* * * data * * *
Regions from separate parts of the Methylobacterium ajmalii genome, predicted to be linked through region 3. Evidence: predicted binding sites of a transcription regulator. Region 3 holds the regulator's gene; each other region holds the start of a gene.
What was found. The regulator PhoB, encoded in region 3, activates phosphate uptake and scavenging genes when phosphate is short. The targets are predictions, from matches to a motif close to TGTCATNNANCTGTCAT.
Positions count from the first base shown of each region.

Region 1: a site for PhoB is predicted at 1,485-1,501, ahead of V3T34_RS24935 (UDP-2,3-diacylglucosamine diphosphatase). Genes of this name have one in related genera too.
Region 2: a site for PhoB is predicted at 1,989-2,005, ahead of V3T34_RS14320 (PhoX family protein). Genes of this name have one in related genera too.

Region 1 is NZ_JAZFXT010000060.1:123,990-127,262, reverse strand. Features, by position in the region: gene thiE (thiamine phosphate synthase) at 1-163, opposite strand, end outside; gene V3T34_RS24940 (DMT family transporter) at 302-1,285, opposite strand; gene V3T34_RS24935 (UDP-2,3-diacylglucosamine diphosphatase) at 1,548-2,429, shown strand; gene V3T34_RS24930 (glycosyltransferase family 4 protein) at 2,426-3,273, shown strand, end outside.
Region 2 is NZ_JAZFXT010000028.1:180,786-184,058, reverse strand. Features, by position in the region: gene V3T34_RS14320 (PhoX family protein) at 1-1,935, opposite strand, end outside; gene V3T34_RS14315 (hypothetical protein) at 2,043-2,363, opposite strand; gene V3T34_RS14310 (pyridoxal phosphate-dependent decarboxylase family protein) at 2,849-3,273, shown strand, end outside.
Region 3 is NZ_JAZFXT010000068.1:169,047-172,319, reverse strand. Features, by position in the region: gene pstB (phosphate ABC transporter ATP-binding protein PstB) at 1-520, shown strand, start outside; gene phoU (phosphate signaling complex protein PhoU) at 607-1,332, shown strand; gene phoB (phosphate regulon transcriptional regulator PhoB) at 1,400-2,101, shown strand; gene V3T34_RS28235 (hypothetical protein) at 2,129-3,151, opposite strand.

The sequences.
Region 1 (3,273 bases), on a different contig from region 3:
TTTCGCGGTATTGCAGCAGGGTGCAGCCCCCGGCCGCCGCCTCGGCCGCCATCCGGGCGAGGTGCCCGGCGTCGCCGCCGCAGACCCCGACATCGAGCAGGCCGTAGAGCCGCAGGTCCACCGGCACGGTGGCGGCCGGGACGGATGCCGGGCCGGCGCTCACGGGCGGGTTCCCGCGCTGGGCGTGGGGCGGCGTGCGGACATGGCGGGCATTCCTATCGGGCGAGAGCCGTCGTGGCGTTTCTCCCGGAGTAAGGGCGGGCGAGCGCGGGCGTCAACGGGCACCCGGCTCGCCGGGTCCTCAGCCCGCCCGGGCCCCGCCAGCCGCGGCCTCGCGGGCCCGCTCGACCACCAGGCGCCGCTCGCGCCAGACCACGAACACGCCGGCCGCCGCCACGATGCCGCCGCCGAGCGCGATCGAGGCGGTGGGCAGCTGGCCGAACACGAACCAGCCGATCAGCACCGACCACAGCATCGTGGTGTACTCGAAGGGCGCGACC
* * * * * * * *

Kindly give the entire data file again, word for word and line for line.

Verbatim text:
Regions from separate parts of the Methylobacterium ajmalii genome, predicted to be linked through region 3. Evidence: predicted binding sites of a transcription regulator. Region 3 holds the regulator's gene; each other region holds the start of a gene.
What was found. The regulator PhoB, encoded in region 3, activates phosphate uptake and scavenging genes when phosphate is short. The targets are predictions, from matches to a motif close to TGTCATNNANCTGTCAT.
Positions count from the first base shown of each region.

Region 1: a site for PhoB is predicted at 1,485-1,501, ahead of V3T34_RS24935 (UDP-2,3-diacylglucosamine diphosphatase). Genes of this name have one in related genera too.
Region 2: a site for PhoB is predicted at 1,989-2,005, ahead of V3T34_RS14320 (PhoX family protein). Genes of this name have one in related genera too.

Region 1 is NZ_JAZFXT010000060.1:123,990-127,262, reverse strand. Features, by position in the region: gene thiE (thiamine phosphate synthase) at 1-163, opposite strand, end outside; gene V3T34_RS24940 (DMT family transporter) at 302-1,285, opposite strand; gene V3T34_RS24935 (UDP-2,3-diacylglucosamine diphosphatase) at 1,548-2,429, shown strand; gene V3T34_RS24930 (glycosyltransferase family 4 protein) at 2,426-3,273, shown strand, end outside.
Region 2 is NZ_JAZFXT010000028.1:180,786-184,058, reverse strand. Features, by position in the region: gene V3T34_RS14320 (PhoX family protein) at 1-1,935, opposite strand, end outside; gene V3T34_RS14315 (hypothetical protein) at 2,043-2,363, opposite strand; gene V3T34_RS14310 (pyridoxal phosphate-dependent decarboxylase family protein) at 2,849-3,273, shown strand, end outside.
Region 3 is NZ_JAZFXT010000068.1:169,047-172,319, reverse strand. Features, by position in the region: gene pstB (phosphate ABC transporter ATP-binding protein PstB) at 1-520, shown strand, start outside; gene phoU (phosphate signaling complex protein PhoU) at 607-1,332, shown strand; gene phoB (phosphate regulon transcriptional regulator PhoB) at 1,400-2,101, shown strand; gene V3T34_RS28235 (hypothetical protein) at 2,129-3,151, opposite strand.

The sequences.
Region 1 (3,273 bases), on a different contig from region 3:
TTTCGCGGTATTGCAGCAGGGTGCAGCCCCCGGCCGCCGCCTCGGCCGCCATCCGGGCGAGGTGCCCGGCGTCGCCGCCGCAGACCCCGACATCGAGCAGGCCGTAGAGCCGCAGGTCCACCGGCACGGTGGCGGCCGGGACGGATGCCGGGCCGGCGCTCACGGGCGGGTTCCCGCGCTGGGCGTGGGGCGGCGTGCGGACATGGCGGGCATTCCTATCGGGCGAGAGCCGTCGTGGCGTTTCTCCCGGAGTAAGGGCGGGCGAGCGCGGGCGTCAACGGGCACCCGGCTCGCCGGGTCCTCAGCCCGCCCGGGCCCCGCCAGCCGCGGCCTCGCGGGCCCGCTCGACCACCAGGCGCCGCTCGCGCCAGACCACGAACACGCCGGCCGCCGCCACGATGCCGCCGCCGAGCGCGATCGAGGCGGTGGGCAGCTGGCCGAACACGAACCAGCCGATCAGCACCGACCACAGCATCGTGGTGTACTCGAAGGGCGCGACC